I stepped out of the rusting wrought iron gate and stepped into the alley that runs past the house with graying walls. The alley was waking up to the morning, shafts of morning light lit up the gray walls, water dripped from freshly washed clothes on lines and from freshly watered flower pots on banisters. He sat on his porch reading the morning news, his gray head lost between the centrefold. A little ahead, some early graying heads were huddled together over earthen cups of steaming tea. The tea stall just before the bend in the alley had a gathering of some boys too, waiting on the wooden bench, bantering about football, cricket, IPL, Modi, Mamata and the impending civic polls.
In the midst of a busy mid morning I sat looking out around me as the “shuttle” autorickshaw made its way through the noise, the people, the market, on to the bridge over the canal, past the shanties before heading out towards the busy intersection. Houses all around me wore various shades of gray, some sported decaying iron lattices, some had peepul growing in abundance from rain water pipes, cracks and parapets. Men with heads of white and gray made their measured way towards their usual, weary destination, stopping once in a while to exchange pleasantries with other graying neighbours.
I was on my way to wait. To wait on a cold steel chair, in a cold, sterile, sanitized corridor washed with a white luminescence. I look around me as I waited in the coldness of that corridor, and a sea of gray met me. The lady in an ivory silk sitting next to me had accompanied another graying lady with her foot in a cast caused by a fall from the stairs. A renowned doctor, in his seventies, was rushed in to the ICU, with a cerebral haemorrhage, his friend for the last fifty five years by his side. Another lady accompanied her ailing husband aged sixty five, complete with pathology test results, blood reports, pulmonary test results, echo cardio graphs et al. For a second I was tempted to stop and ask the aged couple, ‘where are your young ones, your sons and daughters?’
I had seen it before but had never realised it till today. My old city today looked weary, gray and old. My city wore the look of a war ravaged city, a city that had sacrificed its youth to a war, only in case of my city, it had been a war within. A war in search of a classless society that in all its eagerness chased away the young, the intellegent and the vibrant. A city that had lost its youth to a bloodless revolution, a class struggle and chased them to seek aspirations elsewhere, to seek better jobs, better pay, better life in other cities but here.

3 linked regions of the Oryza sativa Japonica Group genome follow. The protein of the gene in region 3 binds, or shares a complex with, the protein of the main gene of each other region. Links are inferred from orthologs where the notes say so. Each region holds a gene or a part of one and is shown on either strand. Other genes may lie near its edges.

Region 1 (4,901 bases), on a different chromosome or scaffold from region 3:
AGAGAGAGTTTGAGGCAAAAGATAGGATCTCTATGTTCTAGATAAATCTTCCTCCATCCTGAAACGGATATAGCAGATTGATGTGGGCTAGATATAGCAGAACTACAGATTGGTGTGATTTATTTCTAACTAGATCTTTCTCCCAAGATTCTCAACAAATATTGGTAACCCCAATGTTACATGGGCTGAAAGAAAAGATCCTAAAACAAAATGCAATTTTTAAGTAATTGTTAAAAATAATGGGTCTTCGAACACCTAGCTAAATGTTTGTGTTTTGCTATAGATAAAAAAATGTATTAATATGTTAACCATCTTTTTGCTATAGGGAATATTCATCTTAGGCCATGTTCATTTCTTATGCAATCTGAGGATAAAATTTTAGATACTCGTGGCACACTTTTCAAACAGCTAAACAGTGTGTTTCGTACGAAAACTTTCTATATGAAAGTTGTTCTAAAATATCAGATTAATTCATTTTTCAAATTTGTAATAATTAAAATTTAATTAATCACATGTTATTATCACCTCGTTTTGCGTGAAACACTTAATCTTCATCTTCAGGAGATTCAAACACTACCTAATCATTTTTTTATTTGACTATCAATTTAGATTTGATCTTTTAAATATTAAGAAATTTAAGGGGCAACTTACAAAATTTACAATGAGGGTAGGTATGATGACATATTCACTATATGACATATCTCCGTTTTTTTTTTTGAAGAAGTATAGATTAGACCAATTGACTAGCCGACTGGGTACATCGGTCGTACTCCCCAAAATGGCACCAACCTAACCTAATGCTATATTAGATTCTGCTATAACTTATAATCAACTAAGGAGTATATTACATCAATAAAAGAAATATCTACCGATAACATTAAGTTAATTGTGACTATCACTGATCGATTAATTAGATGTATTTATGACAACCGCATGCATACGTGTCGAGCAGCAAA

Today I was surprised to see so many aging people, standing by each other, patiently waiting the return of their young natives. Too many old people, a patient wait writ boldly on each and everybody’s face. The gray generation was waiting at the brink of life, feeling dejected, like a residue left behind to take care of themselves on their own. Just like the graying, peeling facades wait for repair and a fresh coat of paint, the gray clouds wait to rain and wash away the grime from every leaf, the graying population waits for the return of their brood.
My city seemed to stir in its century old slumber, it seemed eager to untether itself from the old shackles, impatient to break free. For once I want to believe in this urge to change, I want to believe that my city is ready for a change, for a facelift, a lift in its decaying spirit, I want to believe in my old city again. I want to believe that it can lure its youth back. It can uproot the weeds that have taken over the bare skeletons of mansions, broad parapets, half broken window shutters.
A part of me, that part which is so steeped in fond memories, wants to remain lost in them, not ready to face the harshness of reality. But the adult knows that life is all about moving on, so I will have to cross over and face what the other side has in store for me and my city.
What does the graying, old city need to get its youth back? A new administration that promises the moon to dwarfs? A long monsoon shower to wash off the grime from graying walls? More spanking, new malls towering over the dilapidated mansions? More bridges? Or just a return to hope.
Read it on my TOI blog : Freeze Frame